Posted by: rivettingkatetaylor | October 12, 2008

A wonderful end to the holidays

What a wonderful day we’ve had today. Farming, exploring, movies, rugby and cycling.

It started with Sarah cooking herself “fried bread dipped in egg” which is basically French Toast (and the only time she’s allowed white bread, unless Dad is doing the shopping) and Lachlan whipping up some scrambled eggs.

Then it was out to the farm for some calf dehorning (Thomas), weedeating (me) and lamb training for the children. It’s Rangitoto Boys and Girls Agricultural Club’s annual event on Wednesday – otherwise known as lamb and calf day.  The organisation is shared between our school and our neighbouring school (their turn this year). We still have Diesel from two years ago – he won four red ribbons so we can’t bring ourselves to eat him (don’t tell the kids but Cardigan and Weasel from last year have already been and gone). Luckily this year’s lambs, Good Golly and Miss Molly, are both girls so they’ll be added to flock next year.

On a sad note, Brandi died on Friday. Lachlan went out to feed her and Max (the two smaller ones) and came back in saying “Brandi’s lying on the ground on her back and won’t come to drink her bottle”. We talked them out of a coffin and a service and opted for the offal hole. Can’t beat the game of life on a farm.

Back to today. We then helped Thomas bring our flock of sheep (one ram, Diesel, four ewes and seven lambs) up to the yards for a jab and to do lawnmowing duty in the farm laneway.

Sarah and Lachlan stayed down below to play in the creek. They found a lovely round piece of steel/metal/iron/thing, which left a nice rusty colour additive all over their clothes, and had a wonderful time going in and out of the muck down there.

It was cup of coffee time for me so I wandered up, made a coffee and a piece of toast, mmm, strawberry jam, and sat on the HaHa (retaining wall that drops away from the lawn giving the illusion of no fence) and watched them play (when they didn’t disappear down a bank).

We have long operated a simple rule. I call out asking if they are okay – waiting for a “yeeeeeeees” and a “yeeeeeeeeees” from two voices. If there’s no answer, the yell is louder with the grumpy voice on. If there’s still no answer, I go looking. Now there is the odd occasion that they just don’t hear me, but more often than not, they can play to their hearts content without Mum breathing over their shoulder or telling them what they should (or usually shouldn’t do). Independence is a great thing and I’m pretty sure I have taught them some decent common sense.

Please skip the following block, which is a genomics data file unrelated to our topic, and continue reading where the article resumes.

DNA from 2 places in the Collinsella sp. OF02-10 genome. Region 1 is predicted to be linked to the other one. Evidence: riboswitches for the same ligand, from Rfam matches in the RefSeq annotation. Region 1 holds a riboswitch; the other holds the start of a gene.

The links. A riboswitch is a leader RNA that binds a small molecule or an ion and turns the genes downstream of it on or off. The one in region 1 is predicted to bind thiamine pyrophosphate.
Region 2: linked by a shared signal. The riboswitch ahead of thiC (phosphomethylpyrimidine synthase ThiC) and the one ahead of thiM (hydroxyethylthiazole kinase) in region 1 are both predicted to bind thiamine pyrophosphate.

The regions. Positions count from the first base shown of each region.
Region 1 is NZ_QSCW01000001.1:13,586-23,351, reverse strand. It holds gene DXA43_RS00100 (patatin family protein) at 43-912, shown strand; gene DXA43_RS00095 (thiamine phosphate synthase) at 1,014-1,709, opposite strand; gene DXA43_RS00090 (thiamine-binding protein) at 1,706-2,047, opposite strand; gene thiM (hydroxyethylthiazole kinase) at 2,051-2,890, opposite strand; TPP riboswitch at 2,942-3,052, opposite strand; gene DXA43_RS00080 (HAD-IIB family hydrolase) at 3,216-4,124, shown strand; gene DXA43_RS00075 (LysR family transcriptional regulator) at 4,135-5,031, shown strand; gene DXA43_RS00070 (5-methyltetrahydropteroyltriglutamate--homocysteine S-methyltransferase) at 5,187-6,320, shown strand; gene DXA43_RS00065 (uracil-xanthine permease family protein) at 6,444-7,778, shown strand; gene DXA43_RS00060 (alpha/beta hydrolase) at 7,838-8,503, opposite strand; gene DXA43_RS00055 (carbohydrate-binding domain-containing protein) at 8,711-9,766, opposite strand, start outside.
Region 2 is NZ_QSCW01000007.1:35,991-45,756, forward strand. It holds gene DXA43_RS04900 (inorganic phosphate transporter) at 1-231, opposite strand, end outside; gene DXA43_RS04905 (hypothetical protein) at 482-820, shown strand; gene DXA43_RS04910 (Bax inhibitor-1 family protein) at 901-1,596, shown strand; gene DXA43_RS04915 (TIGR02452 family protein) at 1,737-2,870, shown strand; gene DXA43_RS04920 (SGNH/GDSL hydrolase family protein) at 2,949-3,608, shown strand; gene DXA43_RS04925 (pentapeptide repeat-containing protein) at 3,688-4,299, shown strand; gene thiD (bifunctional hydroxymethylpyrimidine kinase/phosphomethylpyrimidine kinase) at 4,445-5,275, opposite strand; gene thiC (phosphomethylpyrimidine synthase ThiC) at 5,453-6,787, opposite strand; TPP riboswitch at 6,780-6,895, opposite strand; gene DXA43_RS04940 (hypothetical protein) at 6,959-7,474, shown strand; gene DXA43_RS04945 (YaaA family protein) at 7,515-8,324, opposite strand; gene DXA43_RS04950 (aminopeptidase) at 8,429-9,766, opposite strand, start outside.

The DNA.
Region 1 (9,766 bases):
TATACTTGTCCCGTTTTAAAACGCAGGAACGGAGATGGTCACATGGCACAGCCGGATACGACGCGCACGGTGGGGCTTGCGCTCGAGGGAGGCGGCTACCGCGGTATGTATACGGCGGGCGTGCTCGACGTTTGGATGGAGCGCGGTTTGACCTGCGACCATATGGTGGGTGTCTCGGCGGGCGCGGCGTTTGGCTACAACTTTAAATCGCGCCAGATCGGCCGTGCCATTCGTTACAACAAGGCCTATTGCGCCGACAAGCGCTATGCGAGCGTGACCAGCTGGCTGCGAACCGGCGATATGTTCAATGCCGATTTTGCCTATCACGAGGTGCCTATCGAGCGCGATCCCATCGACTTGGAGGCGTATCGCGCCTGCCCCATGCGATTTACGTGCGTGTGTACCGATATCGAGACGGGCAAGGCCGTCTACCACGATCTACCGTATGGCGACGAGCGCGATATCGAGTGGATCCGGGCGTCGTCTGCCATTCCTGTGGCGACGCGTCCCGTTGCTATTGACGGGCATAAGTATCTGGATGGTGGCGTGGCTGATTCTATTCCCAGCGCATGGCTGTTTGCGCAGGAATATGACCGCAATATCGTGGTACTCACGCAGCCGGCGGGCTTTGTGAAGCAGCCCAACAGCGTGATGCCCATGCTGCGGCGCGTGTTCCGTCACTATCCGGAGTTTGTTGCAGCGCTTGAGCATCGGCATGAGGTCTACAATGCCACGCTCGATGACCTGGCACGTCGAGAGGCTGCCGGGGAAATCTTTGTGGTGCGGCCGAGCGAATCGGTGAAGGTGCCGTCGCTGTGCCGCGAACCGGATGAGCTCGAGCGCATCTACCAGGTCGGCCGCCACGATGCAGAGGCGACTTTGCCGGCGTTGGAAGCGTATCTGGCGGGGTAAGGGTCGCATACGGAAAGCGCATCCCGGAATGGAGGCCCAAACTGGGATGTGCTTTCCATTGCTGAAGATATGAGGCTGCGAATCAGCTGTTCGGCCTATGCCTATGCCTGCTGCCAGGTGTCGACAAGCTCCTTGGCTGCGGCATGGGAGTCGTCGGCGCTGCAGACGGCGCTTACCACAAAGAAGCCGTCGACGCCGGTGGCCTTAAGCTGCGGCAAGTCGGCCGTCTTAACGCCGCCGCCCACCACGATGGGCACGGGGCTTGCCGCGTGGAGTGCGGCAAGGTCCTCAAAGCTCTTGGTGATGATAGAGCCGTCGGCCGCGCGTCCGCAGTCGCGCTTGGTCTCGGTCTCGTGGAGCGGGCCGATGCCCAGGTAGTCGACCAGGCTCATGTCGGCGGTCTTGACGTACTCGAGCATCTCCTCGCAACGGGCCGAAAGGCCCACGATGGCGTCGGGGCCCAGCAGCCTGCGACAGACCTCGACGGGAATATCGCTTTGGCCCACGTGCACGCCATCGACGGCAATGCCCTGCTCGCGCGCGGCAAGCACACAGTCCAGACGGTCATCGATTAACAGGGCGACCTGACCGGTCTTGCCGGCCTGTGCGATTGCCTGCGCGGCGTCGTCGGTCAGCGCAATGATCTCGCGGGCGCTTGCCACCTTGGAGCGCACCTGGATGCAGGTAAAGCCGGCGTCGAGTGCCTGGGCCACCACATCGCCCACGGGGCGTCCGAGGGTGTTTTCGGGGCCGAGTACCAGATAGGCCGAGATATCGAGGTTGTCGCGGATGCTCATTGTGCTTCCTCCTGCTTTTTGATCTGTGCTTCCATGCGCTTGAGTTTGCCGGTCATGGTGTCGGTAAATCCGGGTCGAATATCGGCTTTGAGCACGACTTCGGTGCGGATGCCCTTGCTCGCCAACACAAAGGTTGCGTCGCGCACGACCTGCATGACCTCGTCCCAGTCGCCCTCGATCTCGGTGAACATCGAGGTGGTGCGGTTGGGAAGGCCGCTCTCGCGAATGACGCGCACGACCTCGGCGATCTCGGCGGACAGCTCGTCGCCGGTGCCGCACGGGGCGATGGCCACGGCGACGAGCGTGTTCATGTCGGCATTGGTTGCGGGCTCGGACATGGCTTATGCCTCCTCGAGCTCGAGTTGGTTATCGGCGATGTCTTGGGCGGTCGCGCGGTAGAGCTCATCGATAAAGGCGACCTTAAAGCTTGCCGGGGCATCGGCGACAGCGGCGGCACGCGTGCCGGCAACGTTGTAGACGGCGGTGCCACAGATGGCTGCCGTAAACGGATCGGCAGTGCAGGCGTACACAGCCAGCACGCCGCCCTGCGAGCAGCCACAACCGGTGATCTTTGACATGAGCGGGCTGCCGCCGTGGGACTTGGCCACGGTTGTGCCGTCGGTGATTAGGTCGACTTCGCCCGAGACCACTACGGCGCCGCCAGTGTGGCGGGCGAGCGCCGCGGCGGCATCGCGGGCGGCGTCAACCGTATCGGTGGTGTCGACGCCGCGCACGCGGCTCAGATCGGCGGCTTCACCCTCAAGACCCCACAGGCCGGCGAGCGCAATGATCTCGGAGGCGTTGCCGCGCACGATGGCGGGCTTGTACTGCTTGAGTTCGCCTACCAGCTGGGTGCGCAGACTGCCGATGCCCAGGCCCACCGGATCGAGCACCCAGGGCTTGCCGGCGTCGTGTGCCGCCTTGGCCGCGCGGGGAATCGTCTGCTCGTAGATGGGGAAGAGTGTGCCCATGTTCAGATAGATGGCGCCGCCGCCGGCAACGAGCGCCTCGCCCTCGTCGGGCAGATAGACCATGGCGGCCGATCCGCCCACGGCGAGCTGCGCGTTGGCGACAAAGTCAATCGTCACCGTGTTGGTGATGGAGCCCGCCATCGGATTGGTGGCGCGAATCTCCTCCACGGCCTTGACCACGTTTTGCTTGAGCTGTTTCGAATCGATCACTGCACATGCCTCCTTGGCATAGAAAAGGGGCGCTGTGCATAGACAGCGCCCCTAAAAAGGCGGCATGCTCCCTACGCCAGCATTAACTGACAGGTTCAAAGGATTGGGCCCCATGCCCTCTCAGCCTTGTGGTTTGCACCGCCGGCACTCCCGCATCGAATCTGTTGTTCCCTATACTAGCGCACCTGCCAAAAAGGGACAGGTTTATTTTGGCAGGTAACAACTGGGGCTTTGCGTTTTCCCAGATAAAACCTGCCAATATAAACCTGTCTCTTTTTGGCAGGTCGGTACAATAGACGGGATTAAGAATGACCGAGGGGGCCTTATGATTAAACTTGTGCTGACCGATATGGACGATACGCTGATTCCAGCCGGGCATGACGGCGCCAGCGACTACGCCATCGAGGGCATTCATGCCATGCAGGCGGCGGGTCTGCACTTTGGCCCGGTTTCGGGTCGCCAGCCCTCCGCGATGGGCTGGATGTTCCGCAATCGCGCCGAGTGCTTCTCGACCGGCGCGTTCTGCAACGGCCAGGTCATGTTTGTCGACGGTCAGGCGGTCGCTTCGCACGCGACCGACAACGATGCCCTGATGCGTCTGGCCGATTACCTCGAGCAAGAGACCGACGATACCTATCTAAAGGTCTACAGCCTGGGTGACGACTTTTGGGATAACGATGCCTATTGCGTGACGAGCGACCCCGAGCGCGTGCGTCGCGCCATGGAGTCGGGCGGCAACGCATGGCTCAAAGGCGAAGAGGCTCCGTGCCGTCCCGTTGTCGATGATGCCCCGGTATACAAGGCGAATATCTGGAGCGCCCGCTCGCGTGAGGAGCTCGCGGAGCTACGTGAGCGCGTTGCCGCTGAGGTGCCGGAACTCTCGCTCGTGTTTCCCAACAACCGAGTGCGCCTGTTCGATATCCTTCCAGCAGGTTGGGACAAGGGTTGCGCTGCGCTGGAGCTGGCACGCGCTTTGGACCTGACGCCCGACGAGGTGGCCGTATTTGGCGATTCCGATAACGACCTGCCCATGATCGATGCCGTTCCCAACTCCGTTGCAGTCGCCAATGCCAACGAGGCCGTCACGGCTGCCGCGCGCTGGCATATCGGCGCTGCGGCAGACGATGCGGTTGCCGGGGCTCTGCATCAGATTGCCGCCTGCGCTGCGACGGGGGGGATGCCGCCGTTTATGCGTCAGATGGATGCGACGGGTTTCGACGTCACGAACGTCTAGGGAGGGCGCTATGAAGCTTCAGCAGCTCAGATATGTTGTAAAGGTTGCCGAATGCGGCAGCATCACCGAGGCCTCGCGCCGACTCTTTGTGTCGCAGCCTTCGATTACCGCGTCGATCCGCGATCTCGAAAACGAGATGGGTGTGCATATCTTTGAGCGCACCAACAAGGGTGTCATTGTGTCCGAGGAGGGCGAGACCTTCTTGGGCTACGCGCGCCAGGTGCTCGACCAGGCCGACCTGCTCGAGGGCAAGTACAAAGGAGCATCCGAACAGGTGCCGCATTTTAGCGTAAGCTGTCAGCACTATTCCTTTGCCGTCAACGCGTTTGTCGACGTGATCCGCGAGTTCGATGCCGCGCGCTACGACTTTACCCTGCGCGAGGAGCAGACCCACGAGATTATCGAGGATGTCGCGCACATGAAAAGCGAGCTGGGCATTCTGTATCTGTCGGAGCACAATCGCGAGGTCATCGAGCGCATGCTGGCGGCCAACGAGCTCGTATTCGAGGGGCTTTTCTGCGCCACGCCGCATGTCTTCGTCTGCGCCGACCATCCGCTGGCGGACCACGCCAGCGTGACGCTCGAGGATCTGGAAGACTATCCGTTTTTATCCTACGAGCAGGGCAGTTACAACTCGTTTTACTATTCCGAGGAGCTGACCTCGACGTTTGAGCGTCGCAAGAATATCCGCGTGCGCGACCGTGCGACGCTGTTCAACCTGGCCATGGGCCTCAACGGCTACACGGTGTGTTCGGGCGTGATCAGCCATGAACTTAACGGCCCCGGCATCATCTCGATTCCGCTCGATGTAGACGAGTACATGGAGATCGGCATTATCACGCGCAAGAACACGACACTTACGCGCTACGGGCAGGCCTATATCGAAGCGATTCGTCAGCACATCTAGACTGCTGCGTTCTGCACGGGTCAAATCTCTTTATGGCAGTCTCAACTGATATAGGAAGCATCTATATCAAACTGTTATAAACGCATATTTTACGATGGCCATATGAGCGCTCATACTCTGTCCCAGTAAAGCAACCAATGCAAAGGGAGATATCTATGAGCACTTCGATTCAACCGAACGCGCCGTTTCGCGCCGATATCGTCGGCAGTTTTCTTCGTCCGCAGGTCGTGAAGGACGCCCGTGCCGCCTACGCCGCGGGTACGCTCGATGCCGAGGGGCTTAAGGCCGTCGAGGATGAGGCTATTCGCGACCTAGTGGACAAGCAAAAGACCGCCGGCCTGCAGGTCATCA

So, anyway, now it’s lunchtime so after a quick shower to wash off the farm muck, we’re into sandwiches and off to the car for a trip to Dannevirke to catch the last showing of Mama Mia for the holidays with a girlfriend whose two are the same age as my two.

We have been listening to the sound track since the start of the holidays (thanks to stealing (better say borrowing) Fairy Godmother Sarah’snew CD).  I saw the movie when in Wellington on my girls trip and second time around was just as good (although I wasn’t as pushed to stand with rapturous applause after each number this time. And the kids loved it.

After coffee and afghans (highly recommend the Vault in Dannevirke) we headed home to see Hawke’s Bay’s Magpies beat Waikato in the rugby to earn a semi final spot in the national champs. Yaaaaaaaaaaay! (They tried to lose it – winning 28-nil at half time and winning the game 31-28).

We would have gone to the game in Napier but Thomas has only been to two games this season and they are the only two games the Magpies have lost so he wasn’t willing to take any chances! Thank goodness for Sky.

Then we were on our bikes for a run to Takapau (four kilometres) to play on the school playground for half an hour (Sarah reckoned she had forgotten what it looked like). Luckily we had a tail wind on the way home cos it’s all uphill!

And Thomas had tea on the table. What a man. In the middle of Bathurst too.

So that was the last day of the holidays. After a weekend in Wellington, a week in Gisborne with Grandma and Nanna, two days in Hastings playing with coffee group kids and three days at home (which included a trip to the vets and a several hours at a ploughing competition – tennis club catered lunch but the kids did love the vintage machinery and the Clydesdales) it’s time to find the uniforms and get ready for school.

I hope I cleaned the lunchboxes.

 

 

 

 

 

 

 

 

 

 

 

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